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-   -   Why Fringe’s Finale Marks the Decline of Sci-Fi on Network TV (http://www.startrekmovie.com/forums/showthread.php?t=12069)

omegaman 01-18-2013 11:51 AM

Why Fringe’s Finale Marks the Decline of Sci-Fi on Network TV
 
http://www.wired.com/underwire/2013/01/fringe-finale/

martok2112 01-19-2013 08:11 AM

Well of course folks don't want to watch intelligent sci-fi anymore. It's reverting back to the time when shows like Beverly Hillbillies were number one, except in this case, it's juvenile, dumbassed "reality" shows.

Why waste your time actually using your imagination when you can watch a bunch of unemployed punks living some so-called "dream" for their fifteen minutes of fame? Total trailer trash television.

samwiseb 01-19-2013 10:06 AM

I think it's more complicated than that.

Reality TV is not only cheep, it's really cheep compared to more professionally produced TV programs. And what we're seeing is corporatism and media running just completely out of control in their ever-competitive grab for people's attention spans. More channels means less viewers. More internet and devices means more distractions besides TV. TV networks are producing/selling what they can afford to produce with the numbers they have, and consumers are buying.

A person with a smart phone can't even sit in a darkened movie theater anymore without forgetting that he just paid $11.50 for this experience; so great is his need to be plugged in. Car Crash Guy's ST09 review at one point summed up exactly what is happening with our media. What's one TV network in the face of all the ever-exploding media options available?

Even LOST would not generate the numbers today that it did in 2004-2010. And a 'hardware' oriented sci-fi show? Who knows. BSG may very well remain the last of those to get a successful run.

kevin 01-19-2013 11:16 AM

I think this is why I'm not holding my breath for a new Trek TV series anywhere in the immediate future. And even if one does arrive I'm not sure network would have the resources for it. I think pay cable would be somewhere that would and even then it's not guaranteed.

I think another issue is the old problem of network shows not really getting time to breath and exist before cancellation beckons. In that sense the article is right. In the case of Fringe it really shouldn't have lasted five seasons as it never had fantastic ratings after the first season. The irony now (for ENT fans anyway) is if that show today was getting the ratings it did when it was canned it would probably qualify as a major hit, things have changed so much so quickly. By the standards of the network it was on anyway.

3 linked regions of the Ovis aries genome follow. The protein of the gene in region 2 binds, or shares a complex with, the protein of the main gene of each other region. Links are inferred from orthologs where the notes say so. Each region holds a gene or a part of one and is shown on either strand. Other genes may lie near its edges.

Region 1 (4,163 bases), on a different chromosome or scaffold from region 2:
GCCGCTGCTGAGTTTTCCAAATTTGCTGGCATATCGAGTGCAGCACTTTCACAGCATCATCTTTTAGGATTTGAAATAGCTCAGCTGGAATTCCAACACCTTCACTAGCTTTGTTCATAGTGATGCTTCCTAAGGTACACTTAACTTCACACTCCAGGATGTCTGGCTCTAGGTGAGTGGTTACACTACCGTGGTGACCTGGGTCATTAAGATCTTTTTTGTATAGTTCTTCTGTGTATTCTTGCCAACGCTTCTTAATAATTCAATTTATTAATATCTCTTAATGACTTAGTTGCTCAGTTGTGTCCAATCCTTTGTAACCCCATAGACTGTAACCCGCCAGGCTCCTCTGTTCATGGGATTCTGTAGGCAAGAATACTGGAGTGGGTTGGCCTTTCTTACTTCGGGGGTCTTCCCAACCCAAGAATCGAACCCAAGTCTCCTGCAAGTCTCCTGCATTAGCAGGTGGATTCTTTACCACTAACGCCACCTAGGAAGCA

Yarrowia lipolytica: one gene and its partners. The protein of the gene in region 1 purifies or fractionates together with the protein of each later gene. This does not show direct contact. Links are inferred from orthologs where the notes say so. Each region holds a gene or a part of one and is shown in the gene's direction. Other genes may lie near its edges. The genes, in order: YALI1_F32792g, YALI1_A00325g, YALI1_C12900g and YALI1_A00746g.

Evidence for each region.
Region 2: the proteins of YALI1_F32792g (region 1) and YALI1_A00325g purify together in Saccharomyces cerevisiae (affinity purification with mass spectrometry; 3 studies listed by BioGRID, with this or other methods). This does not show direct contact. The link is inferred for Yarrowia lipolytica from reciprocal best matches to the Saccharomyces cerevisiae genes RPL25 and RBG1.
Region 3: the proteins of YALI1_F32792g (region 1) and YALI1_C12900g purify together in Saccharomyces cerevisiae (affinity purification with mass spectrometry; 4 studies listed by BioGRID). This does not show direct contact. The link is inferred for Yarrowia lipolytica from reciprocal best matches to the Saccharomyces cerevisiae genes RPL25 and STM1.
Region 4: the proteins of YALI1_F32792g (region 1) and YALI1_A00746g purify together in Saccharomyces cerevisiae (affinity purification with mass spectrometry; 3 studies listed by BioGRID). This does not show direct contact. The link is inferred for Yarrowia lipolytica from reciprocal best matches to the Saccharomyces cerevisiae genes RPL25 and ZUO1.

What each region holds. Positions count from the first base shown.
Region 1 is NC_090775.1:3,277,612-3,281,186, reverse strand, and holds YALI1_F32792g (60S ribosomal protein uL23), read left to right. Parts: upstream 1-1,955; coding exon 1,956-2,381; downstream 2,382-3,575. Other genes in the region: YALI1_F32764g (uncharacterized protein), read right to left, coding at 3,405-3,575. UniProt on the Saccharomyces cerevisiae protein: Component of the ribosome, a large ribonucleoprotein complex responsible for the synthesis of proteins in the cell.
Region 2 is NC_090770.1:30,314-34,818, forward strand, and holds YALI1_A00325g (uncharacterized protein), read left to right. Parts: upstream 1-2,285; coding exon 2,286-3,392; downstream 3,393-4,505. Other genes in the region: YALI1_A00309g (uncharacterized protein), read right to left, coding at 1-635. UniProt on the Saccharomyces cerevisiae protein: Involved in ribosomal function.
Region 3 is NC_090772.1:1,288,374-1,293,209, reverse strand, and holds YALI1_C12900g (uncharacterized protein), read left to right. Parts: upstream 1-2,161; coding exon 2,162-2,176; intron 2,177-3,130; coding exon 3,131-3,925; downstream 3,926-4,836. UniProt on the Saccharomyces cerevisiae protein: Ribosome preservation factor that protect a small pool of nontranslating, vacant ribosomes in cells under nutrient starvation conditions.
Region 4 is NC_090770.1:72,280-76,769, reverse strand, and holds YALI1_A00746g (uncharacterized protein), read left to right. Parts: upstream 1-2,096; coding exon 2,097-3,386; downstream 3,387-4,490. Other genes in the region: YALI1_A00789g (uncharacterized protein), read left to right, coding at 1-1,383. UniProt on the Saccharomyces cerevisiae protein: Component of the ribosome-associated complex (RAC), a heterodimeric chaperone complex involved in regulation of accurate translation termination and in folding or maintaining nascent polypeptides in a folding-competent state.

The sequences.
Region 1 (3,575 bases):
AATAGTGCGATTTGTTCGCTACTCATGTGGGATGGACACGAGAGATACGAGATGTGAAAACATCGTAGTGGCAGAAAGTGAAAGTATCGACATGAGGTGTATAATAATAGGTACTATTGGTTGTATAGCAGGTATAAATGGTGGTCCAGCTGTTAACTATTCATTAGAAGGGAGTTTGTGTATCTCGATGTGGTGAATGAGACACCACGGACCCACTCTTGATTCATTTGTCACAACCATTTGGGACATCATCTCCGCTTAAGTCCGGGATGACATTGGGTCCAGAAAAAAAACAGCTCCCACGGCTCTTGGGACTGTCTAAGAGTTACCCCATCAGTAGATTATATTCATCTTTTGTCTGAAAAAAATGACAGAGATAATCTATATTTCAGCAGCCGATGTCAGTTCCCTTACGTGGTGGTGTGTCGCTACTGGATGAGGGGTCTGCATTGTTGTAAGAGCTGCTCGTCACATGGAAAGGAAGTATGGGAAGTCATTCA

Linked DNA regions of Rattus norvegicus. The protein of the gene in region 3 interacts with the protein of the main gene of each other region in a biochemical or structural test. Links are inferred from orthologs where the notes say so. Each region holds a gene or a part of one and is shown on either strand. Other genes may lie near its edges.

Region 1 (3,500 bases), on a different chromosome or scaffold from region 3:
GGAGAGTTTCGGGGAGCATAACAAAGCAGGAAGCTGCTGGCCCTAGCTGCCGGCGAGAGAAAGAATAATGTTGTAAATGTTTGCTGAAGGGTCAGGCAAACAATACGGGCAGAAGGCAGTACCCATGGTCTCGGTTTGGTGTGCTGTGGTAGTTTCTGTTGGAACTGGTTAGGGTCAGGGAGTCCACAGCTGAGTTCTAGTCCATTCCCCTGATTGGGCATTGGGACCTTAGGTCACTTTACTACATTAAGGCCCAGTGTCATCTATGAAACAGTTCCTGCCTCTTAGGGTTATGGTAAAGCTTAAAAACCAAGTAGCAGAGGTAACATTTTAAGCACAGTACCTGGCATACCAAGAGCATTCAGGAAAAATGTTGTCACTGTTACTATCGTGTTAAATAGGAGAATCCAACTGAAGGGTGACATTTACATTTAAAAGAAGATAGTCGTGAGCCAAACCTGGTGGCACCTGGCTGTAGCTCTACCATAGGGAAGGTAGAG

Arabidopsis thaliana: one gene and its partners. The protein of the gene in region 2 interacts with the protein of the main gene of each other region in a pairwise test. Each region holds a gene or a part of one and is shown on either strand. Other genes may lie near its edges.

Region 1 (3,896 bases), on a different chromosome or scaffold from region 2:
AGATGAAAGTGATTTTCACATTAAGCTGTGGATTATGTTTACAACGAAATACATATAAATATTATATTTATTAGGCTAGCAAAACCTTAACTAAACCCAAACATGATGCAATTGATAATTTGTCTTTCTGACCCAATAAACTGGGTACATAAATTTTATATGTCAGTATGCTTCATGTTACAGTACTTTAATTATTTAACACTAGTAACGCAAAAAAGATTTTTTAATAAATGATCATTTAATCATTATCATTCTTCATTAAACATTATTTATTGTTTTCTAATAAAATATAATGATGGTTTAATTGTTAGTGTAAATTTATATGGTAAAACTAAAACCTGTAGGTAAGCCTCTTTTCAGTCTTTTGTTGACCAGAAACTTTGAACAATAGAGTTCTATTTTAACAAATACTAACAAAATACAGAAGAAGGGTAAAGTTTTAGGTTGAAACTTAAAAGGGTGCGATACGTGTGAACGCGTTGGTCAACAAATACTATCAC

It still wasn't in great shape but stuff like that is kinda relative nowadays.

samwiseb 01-19-2013 12:49 PM

Of course, what numbers would ENT actually be pulling in if it were one today?

Pay TV seems as likely a place as any, what with the presumed success of Game of Thrones on HBO. I mean I've never seen it, but I would assume it's a top quality production (for whatever its budget is). Ten episodes per season seems to be the standard with them now. It used to be thirteen. I remember wishing BSG could have remained at thirteen episodes, since most 'space' shows are already stretched in their budgets anyway and the variable quality usually suggests they could have been 40% shorter.

But meanwhile the market continues to change. Would even a pay TV option be practical by the time CBS considered it? And as you said, even now it's already not guaranteed.

kevin 01-19-2013 01:03 PM

I think it was down to around 3 million viewers (give or take a few hundred thousand either way) by it's final season on UPN.

Granted, the current TV output of the successor network The CW also suggests that Star Trek would not fit it's style of programming but there have been shows getting by for years on ratings less than even that on it the last couple years (Supernatural, Nikita, etc).

martok2112 01-19-2013 06:25 PM

CW never really struck me as a "Star Trek" conducive network either.

I agree that it would be cool if ST were a pay-cable series with 10-13 eps per season that allowed it to focus on quality story telling and production values. :)

samwiseb 01-19-2013 08:08 PM

That's the theory anyway. Even if it happened that way it might not pan out.

But it would seem preferable to having 625 episodes with only 20-30% of them having real replay value.

martok2112 01-19-2013 09:21 PM

Agreed.

Even though this was not on a pay network, shows like Falling Skies definitely have a good replay value. I was enthralled by the first season.

I have "The Walking Dead" season one, and still have yet to watch it, but I know it's good. Lots of acclaim, and my roomie enjoys it. (Big time zombie genre fan.)

horatio 01-20-2013 04:48 AM

Game of Thrones is a good example for why people are still willing to see and pay for good television shows. If the folks who market it would be smart enough to sell it on the net via stream services to foreigners they would even make more money.
It's like with music, once the possibility to legally download music was created pirating went down.

So yeah, I don't join the "people are getting dumber" chorus. The only dumb people are the ones who do not see the ample opportunities to sell their stuff.


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